Forras, 48, was a volunteer firefighter at the South Salem (N.Y.) Fire Department who was dispatched to the World Trade Center the day of the attack. The first thing he saw was the firetruck that his best friend had been riding in smashed by the debris from the collapsing towers; his friend had been killed. Forras worked at the site night and day.
On his second day, he woke up at a triage center gasping for air; he was given steroids by the medical staff, he said, and sent back to work. At one point, Forras was working on rescue and recovery when he tried to climb down a beam; instead, he found himself buried briefly under the rubble. For an hour and a half, he says, he remained trapped underground.
Three months later, his breathing problems began, he says. Forras, who has never smoked, used to be able to run two or three miles a day. Now, he can get winded walking from the car to his home, he says.
He uses steroids and inhalers to breathe, antidepressants to help combat post traumatic stress disorder and sleep medications. He lives on disability payments from workers’ compensation and Social Security. “It’s very hard to see your own kids taking care of you,” says Forras, founder of the Gear Up Foundation, a non-profit that donates fire equipment, prevention and training around the world. “We humbly did what we did. It was our job. But in 10, 15 years, we’ll be ghosts. We’re the Ground Zero walking wounded.”
And that has become a growing fear: that some first responders at the scene could develop lung diseases and other ailments that will kill them — adding to the attack’s death total. Many responders, such as volunteers from other cities, may not realize their health problems are related or get the assistance they need.
One million tons of dust
An estimated 1 million tons of dust rained down on the city and the 16-acre disaster zone, showering the area with asbestos, Freon, carcinogens, concrete, glass fibers, lead and other hazards. Workers inhaled caustic fine cement dust and a mixture of sulfuric acid, a byproduct of combustion, which defeated the lungs’ defense system and allowed particles to become deeply embedded, Cahill says.
David Worby, a lawyer in White Plains, N.Y., represents about 8,000 clients with health problems who are suing supervisors, the EPA, the Port Authority of New York & New Jersey, contractors and others involved in the cleanup. He says more than 50 families have lost loved ones due to their Twin Towers work. No trial dates have been set.
“There are thousands of people who will get cancer and will die from this, and the government isn’t doing anything,” Worby says. “Every week I get one or two calls from a cop saying, ‘What do I do for my wife and kids? I’ve just been diagnosed with leukemia or sarcoidosis (an inflammation that creates scar tissue, often in the lungs).’ ”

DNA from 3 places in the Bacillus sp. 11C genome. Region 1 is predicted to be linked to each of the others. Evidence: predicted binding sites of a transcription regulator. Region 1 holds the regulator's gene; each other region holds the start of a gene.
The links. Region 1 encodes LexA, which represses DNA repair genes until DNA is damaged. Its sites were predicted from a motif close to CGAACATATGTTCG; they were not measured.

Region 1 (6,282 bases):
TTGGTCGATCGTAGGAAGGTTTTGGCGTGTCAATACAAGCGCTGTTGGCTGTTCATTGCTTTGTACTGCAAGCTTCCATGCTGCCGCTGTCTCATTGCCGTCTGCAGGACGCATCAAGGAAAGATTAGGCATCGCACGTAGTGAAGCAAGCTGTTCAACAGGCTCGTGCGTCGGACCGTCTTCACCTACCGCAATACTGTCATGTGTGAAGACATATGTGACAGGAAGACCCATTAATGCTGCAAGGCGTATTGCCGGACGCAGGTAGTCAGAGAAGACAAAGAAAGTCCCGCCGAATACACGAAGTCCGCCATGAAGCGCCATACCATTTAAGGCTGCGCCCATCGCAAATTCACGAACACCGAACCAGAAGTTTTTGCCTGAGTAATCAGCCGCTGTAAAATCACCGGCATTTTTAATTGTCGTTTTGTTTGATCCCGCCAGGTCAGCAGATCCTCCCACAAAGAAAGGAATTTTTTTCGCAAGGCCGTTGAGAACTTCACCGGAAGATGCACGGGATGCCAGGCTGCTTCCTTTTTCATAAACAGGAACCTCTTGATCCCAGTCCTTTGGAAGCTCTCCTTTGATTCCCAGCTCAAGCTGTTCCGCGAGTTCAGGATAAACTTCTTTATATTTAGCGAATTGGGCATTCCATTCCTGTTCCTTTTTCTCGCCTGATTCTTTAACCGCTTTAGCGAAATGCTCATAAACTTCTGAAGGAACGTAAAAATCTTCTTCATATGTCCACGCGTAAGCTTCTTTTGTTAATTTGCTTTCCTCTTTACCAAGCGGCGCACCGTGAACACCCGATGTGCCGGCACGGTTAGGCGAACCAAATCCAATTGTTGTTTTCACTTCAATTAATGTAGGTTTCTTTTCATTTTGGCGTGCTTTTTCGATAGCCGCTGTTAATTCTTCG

The Port Authority declined to comment on any pending litigation.
There has been financial assistance, including a $125 million federal package that will help fund a health registry of World Trade Center first responders and nearby residents. The money includes $75 million for screenings, exams and treatment for rescue and recovery workers, as well as $50 million to the New York State Uninsured Employers Fund for reimbursement of 9/11-related claims. But some, such as Mount Sinai’s Herbert, say more will be needed, because even a few severe illnesses can run up staggering medical costs. An April study from the Centers for Disease Control and Prevention found more than half of survivors reported new or worsening respiratory symptoms after the attacks.
EPA says it gave help
EPA officials say in a statement that the agency “provided masks and goggles for rescuers and crew workers. EPA also encouraged rescue workers to wet down the debris to help protect themselves from asbestos, smoke and dust.”
The agency says it provided more than 22,000 respirators, more than 32,000 respirator cartridges and other protective gear and emphasized the need for respiratory protection at daily operations meetings at the site.
“As our nation continues its effort to keep Americans safe from future attacks on our country, EPA remains passionately committed to protecting the health of our citizens and our environment,” the agency said in a statement.
But the EPA and other federal offices are coming under criticism for their response.
In an 82-page pretrial ruling in a class-action lawsuit filed by residents and workers in the area, U.S. District Court Judge Deborah Batts said Whitman’s “deliberate and misleading” statements about the air quality “shocks the conscience. ”
She also said in her February opinion that the EPA knew as soon as Sept. 12, 2001 — the day after the attack — that one of the first air samples contained an asbestos level four times higher than the EPA threshold for danger. The judge was ruling on motions to dismiss counts in the case; Batts agreed to let the lawsuit continue.
Whitman responded with a release that said, “every action taken by the EPA during the response to this horrific event was designed to provide the most comprehensive protection and the most accurate information to the residents of Manhattan. To imply otherwise is completely inaccurate.”